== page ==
What the shell happened to our "Teenage Mutant Ninja Turtles"?
Those lovable, wisecracking, pizza-loving, personality-plus reptilian superheroes have gone bland and generic, if not downright dull.
"Teenage Mutant Ninja Turtles"★ ★
Starring: Megan Fox, Will Arnett, Pete Ploszek, Johnny Knoxville, Jeremy Howard, Noel Fisher, Tony Shaloub, William Fichtner
Directed by: Jonathan Liebesman
Other: A Paramount Pictures release. Rated PG-13 for violence. 120 minutes
In this Michael Bay-produced reboot, the Turtles may be able to best the villainous Shredder, but they're no match for the onslaught of noisy CGI effects, confusing fight sequences, Brian Tyler's disruptively voluminous score, plus witless, perfunctory dialogue they're forced to work with for two long hours.
This marks a disappointing remake of the bold and delightful 1990 "Teenage Mutant Ninja Turtles," directed with flash and verve by rock video artist Steve Barron. That witty, ambitious, cleverly written fantasy was part Walt Disney's "Pinocchio," Akira Kurosawa's "The Seven Samurai," Walter Hill's "The Warriors" and part cautionary tale warning parents about the dangers of ignoring their children.
The new, non-improved "Teenage Mutant Ninja Turtles" comes from director Jonathan Liebesman, the fellow who gave us the dismal 2006 remake of the classic horror tale "Texas Chainsaw Massacre" plus the visual-effects crammed Michael Bay-wannabe sci-fi action thriller "Battle: Los Angeles."
Call this movie "Battle: New York City."
A not-so-secret criminal organization called the Foot Clan has been eating away at the insides of the Big Apple, unfettered by powerless law enforcement personnel.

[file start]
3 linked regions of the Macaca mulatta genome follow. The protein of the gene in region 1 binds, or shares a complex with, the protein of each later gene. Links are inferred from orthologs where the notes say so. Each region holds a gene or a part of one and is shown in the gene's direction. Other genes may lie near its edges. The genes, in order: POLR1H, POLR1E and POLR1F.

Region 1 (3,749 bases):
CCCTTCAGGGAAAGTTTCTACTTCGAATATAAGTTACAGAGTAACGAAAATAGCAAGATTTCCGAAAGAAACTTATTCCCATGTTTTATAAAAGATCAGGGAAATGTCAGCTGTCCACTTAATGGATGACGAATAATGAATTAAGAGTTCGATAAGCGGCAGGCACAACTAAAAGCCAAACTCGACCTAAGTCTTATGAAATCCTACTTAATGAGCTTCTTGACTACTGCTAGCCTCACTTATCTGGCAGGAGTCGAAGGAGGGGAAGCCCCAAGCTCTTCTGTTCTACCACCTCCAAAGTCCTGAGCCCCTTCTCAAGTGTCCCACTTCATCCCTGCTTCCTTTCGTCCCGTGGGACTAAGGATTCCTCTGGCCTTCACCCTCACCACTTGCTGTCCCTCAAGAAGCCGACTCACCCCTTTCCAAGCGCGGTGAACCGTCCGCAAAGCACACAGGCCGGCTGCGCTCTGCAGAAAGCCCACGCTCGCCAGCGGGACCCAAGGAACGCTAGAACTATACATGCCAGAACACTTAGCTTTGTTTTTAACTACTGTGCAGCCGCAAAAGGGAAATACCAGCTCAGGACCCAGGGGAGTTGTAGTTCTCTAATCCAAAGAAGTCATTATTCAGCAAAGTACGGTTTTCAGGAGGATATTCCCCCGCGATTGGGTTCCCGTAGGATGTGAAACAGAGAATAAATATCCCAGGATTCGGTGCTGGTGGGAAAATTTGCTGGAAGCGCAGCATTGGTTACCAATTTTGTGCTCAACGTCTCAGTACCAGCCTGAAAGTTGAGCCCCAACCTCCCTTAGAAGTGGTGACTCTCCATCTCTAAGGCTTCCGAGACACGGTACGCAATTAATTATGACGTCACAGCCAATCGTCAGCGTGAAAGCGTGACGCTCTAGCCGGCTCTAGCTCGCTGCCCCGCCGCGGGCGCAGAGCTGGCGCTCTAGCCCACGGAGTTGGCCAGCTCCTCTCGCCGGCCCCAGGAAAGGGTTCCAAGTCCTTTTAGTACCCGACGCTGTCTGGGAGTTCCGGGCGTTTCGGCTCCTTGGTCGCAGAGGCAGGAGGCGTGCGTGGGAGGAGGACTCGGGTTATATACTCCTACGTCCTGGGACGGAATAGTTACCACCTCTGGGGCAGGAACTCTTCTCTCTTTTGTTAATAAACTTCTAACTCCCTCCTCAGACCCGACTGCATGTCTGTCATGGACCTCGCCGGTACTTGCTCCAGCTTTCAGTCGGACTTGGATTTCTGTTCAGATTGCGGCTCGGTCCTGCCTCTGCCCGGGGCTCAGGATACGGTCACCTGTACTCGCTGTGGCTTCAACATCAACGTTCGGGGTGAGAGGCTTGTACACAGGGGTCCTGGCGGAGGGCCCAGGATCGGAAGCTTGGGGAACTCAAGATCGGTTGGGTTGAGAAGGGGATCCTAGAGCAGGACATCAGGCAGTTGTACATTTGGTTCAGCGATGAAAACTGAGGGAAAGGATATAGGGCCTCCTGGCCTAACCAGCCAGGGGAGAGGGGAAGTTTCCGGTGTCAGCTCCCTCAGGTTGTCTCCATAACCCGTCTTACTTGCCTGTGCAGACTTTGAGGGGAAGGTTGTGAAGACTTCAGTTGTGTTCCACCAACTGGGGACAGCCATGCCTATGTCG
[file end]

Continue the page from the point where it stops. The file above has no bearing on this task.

The Foot Clan and its big toe, Shredder (Tohoru Masamune), become alarmed when their "secret" operations are thwarted by mysterious, unseen vigilantes who strike so quickly, no one can actually see what they look like.
New York Channel 6 TV features reporter April O'Neil (Megan Fox, picking up another Michael Bay project after being booted from Bay's "Transformers" franchise) knows about these vigilantes.
She decides that her news producer (Whoopi Goldberg, phoning in a stock tough and snippy boss) will let her and videographer Vern (Will Arnett) report real news if they can find out the identities of these vigilantes.
When April finally meets the Turtles -- Raphael (Alan Ritchson), Michelangelo (Noel Fisher), Donatello (Jeremy Howard) and Leonardo (acted by former Hinsdale and St. Charles resident Pete Ploszek, but voiced by Johnny Knoxville for no apparent reason) -- she carefully repeats each of their names in rapt awe.
Could these be the same iddy-biddy pet turtles she raised as a little girl in her scientist father's secret lab working with his ambitious partner Eric Sachs (William Fichtner)?
Of all the mutant ninja turtles in New York City, what are the odds?
If that plot seems a bit dotty, it's not as wacked-out as the earlier reports that the screenplay (from a trio of writers) would feature an alien back story to update this vintage 1980s super hero parody created by comic book guys Peter Laird and Kevin Eastman.
Here, Turtles and their New York super rat martial arts mentor Splinter (acted by Danny Woodburn but voiced by Tony Shaloub for no apparent reason) want to stop Shredder and his smelly Foot Clan from taking over the city.
Shredder could be the most inept super villain in movies. He wants to kill Splinter, but after a brutal fight that Shredder wins, he doesn't even check to make sure his ratty foe is dead. Which, no surprise, he's not.
As cultural icons from the 1980s, the Turtles sound irrelevant when they retread their familiar catchphrases "Cowabunga" and "Dude!" (Thankfully, they don't resurrect "Turtle power!")
Although Liebesman's "Turtles" might have higher quality effects, these ninjas -- created in motion capture by Industrial Light & Magic -- resemble a genetics experiment gone horribly wrong.
Like the creepy, homicidal photo-realistic children in "Polar Express," these reptiles would be perfect for a horror movie. They possess none of the charmingly cute Turtle qualities from Jim Henson's Muppets factory in 1990.
Except for one Turtle who frightens April when they first meet, so he says to her, "Don't be afraid. It's just a mask."
And removes his colored eye band to show her.